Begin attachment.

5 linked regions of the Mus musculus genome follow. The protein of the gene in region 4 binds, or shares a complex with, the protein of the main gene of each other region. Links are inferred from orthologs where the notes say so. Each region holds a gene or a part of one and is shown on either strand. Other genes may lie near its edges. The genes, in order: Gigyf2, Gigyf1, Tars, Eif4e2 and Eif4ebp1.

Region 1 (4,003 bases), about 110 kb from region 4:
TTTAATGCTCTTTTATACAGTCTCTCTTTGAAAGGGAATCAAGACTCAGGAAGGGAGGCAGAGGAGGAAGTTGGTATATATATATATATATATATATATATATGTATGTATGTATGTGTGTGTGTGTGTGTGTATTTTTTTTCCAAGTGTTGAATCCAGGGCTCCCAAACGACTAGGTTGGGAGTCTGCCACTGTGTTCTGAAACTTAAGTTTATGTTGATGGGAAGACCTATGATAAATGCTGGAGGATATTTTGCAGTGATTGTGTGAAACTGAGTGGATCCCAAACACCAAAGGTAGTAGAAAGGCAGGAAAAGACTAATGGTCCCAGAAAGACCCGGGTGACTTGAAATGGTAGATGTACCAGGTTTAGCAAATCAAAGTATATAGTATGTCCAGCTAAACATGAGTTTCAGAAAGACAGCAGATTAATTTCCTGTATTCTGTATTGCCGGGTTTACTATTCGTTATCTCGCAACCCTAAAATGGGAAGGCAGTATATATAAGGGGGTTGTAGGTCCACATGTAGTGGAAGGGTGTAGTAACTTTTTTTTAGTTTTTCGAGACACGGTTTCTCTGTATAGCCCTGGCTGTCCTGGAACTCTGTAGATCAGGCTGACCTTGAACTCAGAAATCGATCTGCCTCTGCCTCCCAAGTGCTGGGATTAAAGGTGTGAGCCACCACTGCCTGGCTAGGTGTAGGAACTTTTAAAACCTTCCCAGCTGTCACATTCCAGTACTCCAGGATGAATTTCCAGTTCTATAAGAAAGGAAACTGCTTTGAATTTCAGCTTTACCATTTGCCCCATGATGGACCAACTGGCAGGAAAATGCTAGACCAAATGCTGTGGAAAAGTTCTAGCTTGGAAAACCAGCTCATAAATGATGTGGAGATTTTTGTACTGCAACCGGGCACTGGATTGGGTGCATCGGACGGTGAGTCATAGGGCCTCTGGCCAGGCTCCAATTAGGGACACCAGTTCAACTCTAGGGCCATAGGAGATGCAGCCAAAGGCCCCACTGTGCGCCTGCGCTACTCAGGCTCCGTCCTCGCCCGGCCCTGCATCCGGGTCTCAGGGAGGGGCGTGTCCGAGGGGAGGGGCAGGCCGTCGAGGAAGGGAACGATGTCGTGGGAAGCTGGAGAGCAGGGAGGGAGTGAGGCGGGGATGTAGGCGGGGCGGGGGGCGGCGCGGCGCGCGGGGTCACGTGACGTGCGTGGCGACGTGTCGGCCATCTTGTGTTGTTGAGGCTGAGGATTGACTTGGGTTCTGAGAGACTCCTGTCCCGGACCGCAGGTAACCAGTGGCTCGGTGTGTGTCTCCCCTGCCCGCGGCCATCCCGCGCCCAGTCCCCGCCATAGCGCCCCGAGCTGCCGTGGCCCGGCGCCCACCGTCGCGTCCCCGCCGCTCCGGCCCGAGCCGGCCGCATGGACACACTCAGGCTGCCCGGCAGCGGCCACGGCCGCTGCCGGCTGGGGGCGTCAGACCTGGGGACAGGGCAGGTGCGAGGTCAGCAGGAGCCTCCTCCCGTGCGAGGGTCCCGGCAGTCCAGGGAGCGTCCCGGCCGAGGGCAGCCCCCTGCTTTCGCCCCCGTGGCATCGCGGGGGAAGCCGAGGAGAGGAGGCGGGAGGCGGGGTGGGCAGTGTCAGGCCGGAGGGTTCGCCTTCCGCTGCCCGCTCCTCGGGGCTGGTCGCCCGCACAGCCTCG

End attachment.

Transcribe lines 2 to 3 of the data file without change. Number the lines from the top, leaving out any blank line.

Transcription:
Region 1 (4,003 bases), about 110 kb from region 4:
TTTAATGCTCTTTTATACAGTCTCTCTTTGAAAGGGAATCAAGACTCAGGAAGGGAGGCAGAGGAGGAAGTTGGTATATATATATATATATATATATATATATGTATGTATGTATGTGTGTGTGTGTGTGTGTATTTTTTTTCCAAGTGTTGAATCCAGGGCTCCCAAACGACTAGGTTGGGAGTCTGCCACTGTGTTCTGAAACTTAAGTTTATGTTGATGGGAAGACCTATGATAAATGCTGGAGGATATTTTGCAGTGATTGTGTGAAACTGAGTGGATCCCAAACACCAAAGGTAGTAGAAAGGCAGGAAAAGACTAATGGTCCCAGAAAGACCCGGGTGACTTGAAATGGTAGATGTACCAGGTTTAGCAAATCAAAGTATATAGTATGTCCAGCTAAACATGAGTTTCAGAAAGACAGCAGATTAATTTCCTGTATTCTGTATTGCCGGGTTTACTATTCGTTATCTCGCAACCCTAAAATGGGAAGGCAGTATATATAAGGGGGTTGTAGGTCCACATGTAGTGGAAGGGTGTAGTAACTTTTTTTTAGTTTTTCGAGACACGGTTTCTCTGTATAGCCCTGGCTGTCCTGGAACTCTGTAGATCAGGCTGACCTTGAACTCAGAAATCGATCTGCCTCTGCCTCCCAAGTGCTGGGATTAAAGGTGTGAGCCACCACTGCCTGGCTAGGTGTAGGAACTTTTAAAACCTTCCCAGCTGTCACATTCCAGTACTCCAGGATGAATTTCCAGTTCTATAAGAAAGGAAACTGCTTTGAATTTCAGCTTTACCATTTGCCCCATGATGGACCAACTGGCAGGAAAATGCTAGACCAAATGCTGTGGAAAAGTTCTAGCTTGGAAAACCAGCTCATAAATGATGTGGAGATTTTTGTACTGCAACCGGGCACTGGATTGGGTGCATCGGACGGTGAGTCATAGGGCCTCTGGCCAGGCTCCAATTAGGGACACCAGTTCAACTCTAGGGCCATAGGAGATGCAGCCAAAGGCCCCACTGTGCGCCTGCGCTACTCAGGCTCCGTCCTCGCCCGGCCCTGCATCCGGGTCTCAGGGAGGGGCGTGTCCGAGGGGAGGGGCAGGCCGTCGAGGAAGGGAACGATGTCGTGGGAAGCTGGAGAGCAGGGAGGGAGTGAGGCGGGGATGTAGGCGGGGCGGGGGGCGGCGCGGCGCGCGGGGTCACGTGACGTGCGTGGCGACGTGTCGGCCATCTTGTGTTGTTGAGGCTGAGGATTGACTTGGGTTCTGAGAGACTCCTGTCCCGGACCGCAGGTAACCAGTGGCTCGGTGTGTGTCTCCCCTGCCCGCGGCCATCCCGCGCCCAGTCCCCGCCATAGCGCCCCGAGCTGCCGTGGCCCGGCGCCCACCGTCGCGTCCCCGCCGCTCCGGCCCGAGCCGGCCGCATGGACACACTCAGGCTGCCCGGCAGCGGCCACGGCCGCTGCCGGCTGGGGGCGTCAGACCTGGGGACAGGGCAGGTGCGAGGTCAGCAGGAGCCTCCTCCCGTGCGAGGGTCCCGGCAGTCCAGGGAGCGTCCCGGCCGAGGGCAGCCCCCTGCTTTCGCCCCCGTGGCATCGCGGGGGAAGCCGAGGAGAGGAGGCGGGAGGCGGGGTGGGCAGTGTCAGGCCGGAGGGTTCGCCTTCCGCTGCCCGCTCCTCGGGGCTGGTCGCCCGCACAGCCTCG